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Frimberger v. Anzellotti

Citation. 25 Conn. App. 401, 594 A.2d 1029, 1991 Conn. App.
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Brief Fact Summary.

Plaintiffs purchased land that encroached upon state tidal wetlands. Upon discovery of this, Plaintiff sued for breach of the warranty against encumbrances.

Synopsis of Rule of Law.

Latent violations of land use regulations that are not on land records, unknown to the seller and which no enforcement action has been taken against, do not constitute a breach of the warranty against encumbrances.


Plaintiffs purchased from the Defendant property adjacent to tidal wetlands. The Plaintiffs employed an engineering firm to repair a portion of the structure that rested on a filled in area of the wetland. Upon examination, it was discovered that the Plaintiffs’ structure encroached upon the tidal wetlands boundary and was in violation of state statute. Plaintiff filed suit for damages for breach of the warranty against encumbrances and innocent misrepresentation. The trial court ruled that the area had been filled without obtaining the necessary permits and found the Defendant liable for damages for breach of the above warranty.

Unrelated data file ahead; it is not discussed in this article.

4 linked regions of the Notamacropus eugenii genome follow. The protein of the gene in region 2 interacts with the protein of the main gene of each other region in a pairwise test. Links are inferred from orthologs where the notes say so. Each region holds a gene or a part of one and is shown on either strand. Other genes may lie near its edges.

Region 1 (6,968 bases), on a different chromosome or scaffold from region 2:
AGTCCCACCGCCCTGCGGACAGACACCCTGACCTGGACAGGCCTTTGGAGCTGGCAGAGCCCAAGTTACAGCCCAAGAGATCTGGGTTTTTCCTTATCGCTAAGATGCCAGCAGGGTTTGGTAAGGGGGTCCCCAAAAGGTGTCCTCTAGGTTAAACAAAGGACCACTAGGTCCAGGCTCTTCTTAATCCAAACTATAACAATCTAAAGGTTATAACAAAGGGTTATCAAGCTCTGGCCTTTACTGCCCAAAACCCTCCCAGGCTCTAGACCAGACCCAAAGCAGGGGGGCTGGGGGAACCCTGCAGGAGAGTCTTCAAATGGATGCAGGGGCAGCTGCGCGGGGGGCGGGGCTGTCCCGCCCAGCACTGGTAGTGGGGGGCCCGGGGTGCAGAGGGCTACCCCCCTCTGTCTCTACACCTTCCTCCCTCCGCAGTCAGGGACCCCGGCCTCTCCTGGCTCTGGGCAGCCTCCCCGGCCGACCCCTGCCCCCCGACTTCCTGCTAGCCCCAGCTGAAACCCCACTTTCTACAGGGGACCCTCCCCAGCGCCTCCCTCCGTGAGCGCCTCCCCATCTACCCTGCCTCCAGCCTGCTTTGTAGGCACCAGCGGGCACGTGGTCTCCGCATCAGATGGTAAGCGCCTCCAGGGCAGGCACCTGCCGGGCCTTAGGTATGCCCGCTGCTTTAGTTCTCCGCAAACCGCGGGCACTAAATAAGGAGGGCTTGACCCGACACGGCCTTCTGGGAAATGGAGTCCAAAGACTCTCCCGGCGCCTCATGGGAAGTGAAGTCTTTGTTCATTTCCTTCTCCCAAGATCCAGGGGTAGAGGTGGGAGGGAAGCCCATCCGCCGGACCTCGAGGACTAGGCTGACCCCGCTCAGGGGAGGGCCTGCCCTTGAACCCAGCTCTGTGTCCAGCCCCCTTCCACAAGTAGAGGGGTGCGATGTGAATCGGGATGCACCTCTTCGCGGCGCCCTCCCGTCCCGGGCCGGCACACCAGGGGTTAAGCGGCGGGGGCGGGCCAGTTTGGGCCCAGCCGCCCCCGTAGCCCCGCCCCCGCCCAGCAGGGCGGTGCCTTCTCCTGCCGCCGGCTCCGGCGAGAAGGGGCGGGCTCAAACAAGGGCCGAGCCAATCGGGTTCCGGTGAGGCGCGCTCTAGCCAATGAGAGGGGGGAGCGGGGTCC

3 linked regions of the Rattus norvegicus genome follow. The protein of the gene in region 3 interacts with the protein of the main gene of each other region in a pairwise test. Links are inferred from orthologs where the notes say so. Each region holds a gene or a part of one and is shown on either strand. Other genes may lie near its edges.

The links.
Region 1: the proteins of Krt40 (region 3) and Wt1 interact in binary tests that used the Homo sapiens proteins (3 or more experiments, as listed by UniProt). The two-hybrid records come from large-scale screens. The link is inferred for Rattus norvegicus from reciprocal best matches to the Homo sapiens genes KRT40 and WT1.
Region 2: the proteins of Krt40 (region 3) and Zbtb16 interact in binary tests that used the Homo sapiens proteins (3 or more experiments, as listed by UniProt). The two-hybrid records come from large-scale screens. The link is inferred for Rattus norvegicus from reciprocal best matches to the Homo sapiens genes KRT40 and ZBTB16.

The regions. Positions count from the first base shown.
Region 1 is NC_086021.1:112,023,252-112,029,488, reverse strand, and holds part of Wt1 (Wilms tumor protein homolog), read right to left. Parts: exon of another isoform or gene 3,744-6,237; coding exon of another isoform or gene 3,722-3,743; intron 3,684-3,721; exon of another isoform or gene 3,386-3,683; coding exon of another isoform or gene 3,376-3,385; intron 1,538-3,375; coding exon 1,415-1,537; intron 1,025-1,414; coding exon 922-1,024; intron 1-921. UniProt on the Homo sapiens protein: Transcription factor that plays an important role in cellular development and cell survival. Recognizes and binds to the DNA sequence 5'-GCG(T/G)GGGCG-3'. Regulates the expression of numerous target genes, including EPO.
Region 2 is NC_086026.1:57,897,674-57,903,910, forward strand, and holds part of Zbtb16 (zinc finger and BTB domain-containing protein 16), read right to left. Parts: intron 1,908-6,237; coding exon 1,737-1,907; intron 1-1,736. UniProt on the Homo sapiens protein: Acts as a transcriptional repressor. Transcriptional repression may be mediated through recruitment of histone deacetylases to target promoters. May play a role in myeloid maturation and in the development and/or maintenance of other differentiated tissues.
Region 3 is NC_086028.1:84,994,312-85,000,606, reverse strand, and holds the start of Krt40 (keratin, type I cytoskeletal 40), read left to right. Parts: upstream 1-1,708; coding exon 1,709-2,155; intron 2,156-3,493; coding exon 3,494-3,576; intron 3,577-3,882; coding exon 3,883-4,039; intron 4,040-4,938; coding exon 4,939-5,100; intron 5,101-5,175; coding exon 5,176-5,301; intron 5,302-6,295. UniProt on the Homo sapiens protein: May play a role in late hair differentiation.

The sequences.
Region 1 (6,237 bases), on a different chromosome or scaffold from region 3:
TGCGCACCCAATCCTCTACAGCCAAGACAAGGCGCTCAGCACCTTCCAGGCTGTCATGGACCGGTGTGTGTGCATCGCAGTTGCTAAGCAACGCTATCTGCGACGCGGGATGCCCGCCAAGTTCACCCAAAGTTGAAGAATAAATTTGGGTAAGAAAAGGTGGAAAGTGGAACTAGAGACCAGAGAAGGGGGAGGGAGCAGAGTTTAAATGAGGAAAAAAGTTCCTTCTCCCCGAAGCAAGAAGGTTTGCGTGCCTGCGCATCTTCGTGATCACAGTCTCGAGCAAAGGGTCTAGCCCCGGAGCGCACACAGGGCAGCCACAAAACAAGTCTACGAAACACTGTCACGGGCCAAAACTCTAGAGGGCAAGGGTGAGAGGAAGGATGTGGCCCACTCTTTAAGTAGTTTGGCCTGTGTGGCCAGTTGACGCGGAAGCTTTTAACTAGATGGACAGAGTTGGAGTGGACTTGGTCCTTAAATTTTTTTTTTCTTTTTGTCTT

Whether an alleged latent violation of a land use statute or regulation, existing on the land at the time title is conveyed, constitutes an encumbrance such that the conveyance breaches the warranty against encumbrances.


Reversed, the warranty against encumbrances has not been breached and the Plaintiff failed to prove innocent misrepresentation.
An encumbrance is defined as every right to or interest in the land, which may subsist in third persons, to the diminution of the value of the land, but consistent with the passing of the fee for conveyance.
Latent violations of land use regulations not on land records, are unknown to the seller and to which the state enforcement agency has taken no action to compel compliance at the time the deed was executed, do not constitute an encumbrance for the purpose of this warranty.
The Plaintiff has not met the burden of proving innocent misrepresentation since the Defendant had made no representation to the Plaintiff regarding the tidal wetlands.


The court noted that as of yet, any damages the Plaintiff may suffer are speculative since the state agency in charge of enforcing the regulation was not taking any action against the Plaintiff. Further, the agency had directed the Plaintiff to seek an application asking for a waiver of violation, which the Plaintiff had not done. The court also ruled that the proper way for a party to be protected is to include protective language in the land purchase contract and insist on appropriate provisions in the deed.

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